Journal Communications Inc.'s Chairman and CEO Steven J. Smith Steve Smith's Portable Gospel

By Kirchen, Rich | Editor & Publisher, April 3, 1999 | Go to article overview

Journal Communications Inc.'s Chairman and CEO Steven J. Smith Steve Smith's Portable Gospel


Kirchen, Rich, Editor & Publisher


Extolling employee ownership, first-ever broadcast-side CEO reveals growth strategy for Milwaukee's Journal Communications

The crowd at the downtown Milwaukee Athletic Club luncheon, hosted by Tempo, a professional women's group, is a large and lively one. Expectations run high. After all, the group will be among the first to hear Journal Communications Inc. chairman and CEO Steven J. Smith since he was named the top executive of this diversified media company, which includes broadcast properties and the Milwaukee Journal Sentinel, the most influential newspaper in Wisconsin.

Without any opening flourishes, Smith moves right into his set speech: a straightforward, upbeat rendition of the special advantages of employee ownership (the company has been employee owned since 1937).

Smith, a Milwaukee native, clearly sees himself as a caretaker of that tradition, as well as a growth-minded CEO. Most of the audience at the Athletic Club no doubt is aware that Smith is the first publisher of the Journal Sentinel, as well as first CEO of the company, to come up through the broadcasting ranks.

And that he, a Milwaukee native, is a member of many of the city's leading civic groups.

So where is the media mogul Sturm und Drang? Where are the lightning bolts? Certainly the 49-year-old Smith understands the pervasive power of media today. And just as certainly he must know that he is one of the most influential individuals in the thriving state of Wisconsin.

Yet at the podium and off, among employees or with business partners, Smith is his own kind of media mogul: unassuming; loyally dedicated to company, city, and family; and intensely hardworking, having become at age 48 the youngest CEO in the company's history.

Smith's speech left more than a few people echoing the woman at the Tempo luncheon who said after it was over: "That's it?" In terms of charisma, yes it is. Smith himself says: "I'm a low-key guy who just loves to work for this company."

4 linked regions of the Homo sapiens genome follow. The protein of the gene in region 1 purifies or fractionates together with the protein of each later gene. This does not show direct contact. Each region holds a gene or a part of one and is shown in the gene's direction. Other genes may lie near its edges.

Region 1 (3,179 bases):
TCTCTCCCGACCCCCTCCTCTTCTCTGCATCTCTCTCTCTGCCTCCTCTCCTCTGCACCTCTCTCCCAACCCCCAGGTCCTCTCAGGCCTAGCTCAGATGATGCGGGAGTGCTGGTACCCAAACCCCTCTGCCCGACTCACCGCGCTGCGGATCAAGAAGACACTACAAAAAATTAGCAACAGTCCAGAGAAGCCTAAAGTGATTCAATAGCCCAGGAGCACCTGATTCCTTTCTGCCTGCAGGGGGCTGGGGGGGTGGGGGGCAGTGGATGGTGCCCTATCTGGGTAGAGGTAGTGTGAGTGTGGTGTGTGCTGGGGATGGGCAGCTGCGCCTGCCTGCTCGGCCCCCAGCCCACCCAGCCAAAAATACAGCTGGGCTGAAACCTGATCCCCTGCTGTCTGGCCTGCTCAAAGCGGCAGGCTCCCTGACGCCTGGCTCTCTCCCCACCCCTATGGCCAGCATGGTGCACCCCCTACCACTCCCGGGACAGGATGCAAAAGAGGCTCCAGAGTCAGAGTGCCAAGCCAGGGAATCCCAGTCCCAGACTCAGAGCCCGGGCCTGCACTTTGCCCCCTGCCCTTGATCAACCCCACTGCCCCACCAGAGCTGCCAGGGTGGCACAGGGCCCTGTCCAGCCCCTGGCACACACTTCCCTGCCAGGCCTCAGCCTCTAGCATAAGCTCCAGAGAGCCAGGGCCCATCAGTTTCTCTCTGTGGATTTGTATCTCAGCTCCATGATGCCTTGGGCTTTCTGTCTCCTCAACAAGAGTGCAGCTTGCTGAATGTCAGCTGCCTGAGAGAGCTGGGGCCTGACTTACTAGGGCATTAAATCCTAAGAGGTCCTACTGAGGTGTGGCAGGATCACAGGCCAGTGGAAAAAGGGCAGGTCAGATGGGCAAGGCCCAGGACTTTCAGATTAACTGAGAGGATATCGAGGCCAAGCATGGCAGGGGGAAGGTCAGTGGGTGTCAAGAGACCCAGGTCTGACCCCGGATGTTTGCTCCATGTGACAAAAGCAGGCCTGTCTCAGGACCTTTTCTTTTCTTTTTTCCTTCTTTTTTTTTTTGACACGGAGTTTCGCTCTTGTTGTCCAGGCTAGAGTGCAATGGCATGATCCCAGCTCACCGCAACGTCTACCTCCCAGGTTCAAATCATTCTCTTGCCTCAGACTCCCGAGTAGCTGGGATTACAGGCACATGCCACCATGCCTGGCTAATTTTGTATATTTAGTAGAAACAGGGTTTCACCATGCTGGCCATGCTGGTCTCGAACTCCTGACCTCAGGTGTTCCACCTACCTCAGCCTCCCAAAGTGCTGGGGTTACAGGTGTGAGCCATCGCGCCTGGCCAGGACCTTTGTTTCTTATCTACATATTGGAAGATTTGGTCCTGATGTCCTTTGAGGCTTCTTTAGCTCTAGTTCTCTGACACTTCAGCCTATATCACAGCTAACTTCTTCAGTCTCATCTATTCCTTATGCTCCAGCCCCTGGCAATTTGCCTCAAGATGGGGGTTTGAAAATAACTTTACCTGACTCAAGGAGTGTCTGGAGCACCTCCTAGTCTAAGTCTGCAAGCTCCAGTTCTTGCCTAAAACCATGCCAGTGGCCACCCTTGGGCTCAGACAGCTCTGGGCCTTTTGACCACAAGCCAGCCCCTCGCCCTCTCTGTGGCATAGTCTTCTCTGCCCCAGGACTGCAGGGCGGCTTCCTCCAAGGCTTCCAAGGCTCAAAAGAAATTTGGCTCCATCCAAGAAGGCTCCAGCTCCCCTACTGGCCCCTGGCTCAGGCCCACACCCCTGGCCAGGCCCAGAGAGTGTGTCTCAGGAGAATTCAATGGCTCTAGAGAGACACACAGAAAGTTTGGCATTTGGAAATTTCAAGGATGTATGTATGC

But results have their own volume, and during the years since Smith has been a key member of the management team, Journal Communications has grown into a $730 million diversified media company.

Smith joined the company 23 years ago, making his first mark as a manager with Journal Communications in 1980. At that time, he was promoted from salesman to station manager of the company's Milwaukee FM station, WKTI, which was a middling rated and highly automated pop music station. Smith led an ambitious conversion to live broadcasting and built a new image for the station using a "hot adult contemporary" program format. WKTI-FM remains among the top billing stations in Milwaukee.

Smith's next task was to increase the profitability of the company's television station in Las Vegas, KNTV, an American Broadcasting Cos. affiliate. He was general manager for 17 months, starting in May 1985. The project gave him first- hand lessons on the TV side of the business.

He returned to Milwaukee in 1986 as executive vice president of the Journal Broadcasting Group. Then in 1987, at the age of 37, he was named president of the group. In 1990, Smith became the first executive vice president of the Journal Communications to come from the broadcast ranks. In 1992, he was named president of the company, another first for a broadcaster.

To Smith, his rapid climb up the corporate ladder was simply a matter of taking one rung at a time. So it seemed logical and inevitable that in the fall of 1998, Smith was named to the final challenge: the role of CEO.

His predecessor, Bob Kahlor, who was a mentor of Smith's, declined to be interviewed for this profile, saying he preferred that the spotlight shine solely on Smith. Of Kahlor, Smith says: "Bob's a fella who gave additional responsibility as he thought you were ready for it. He did not stand over my shoulder during the transition. That gave us [the new management team] a feeling of great comfort. …

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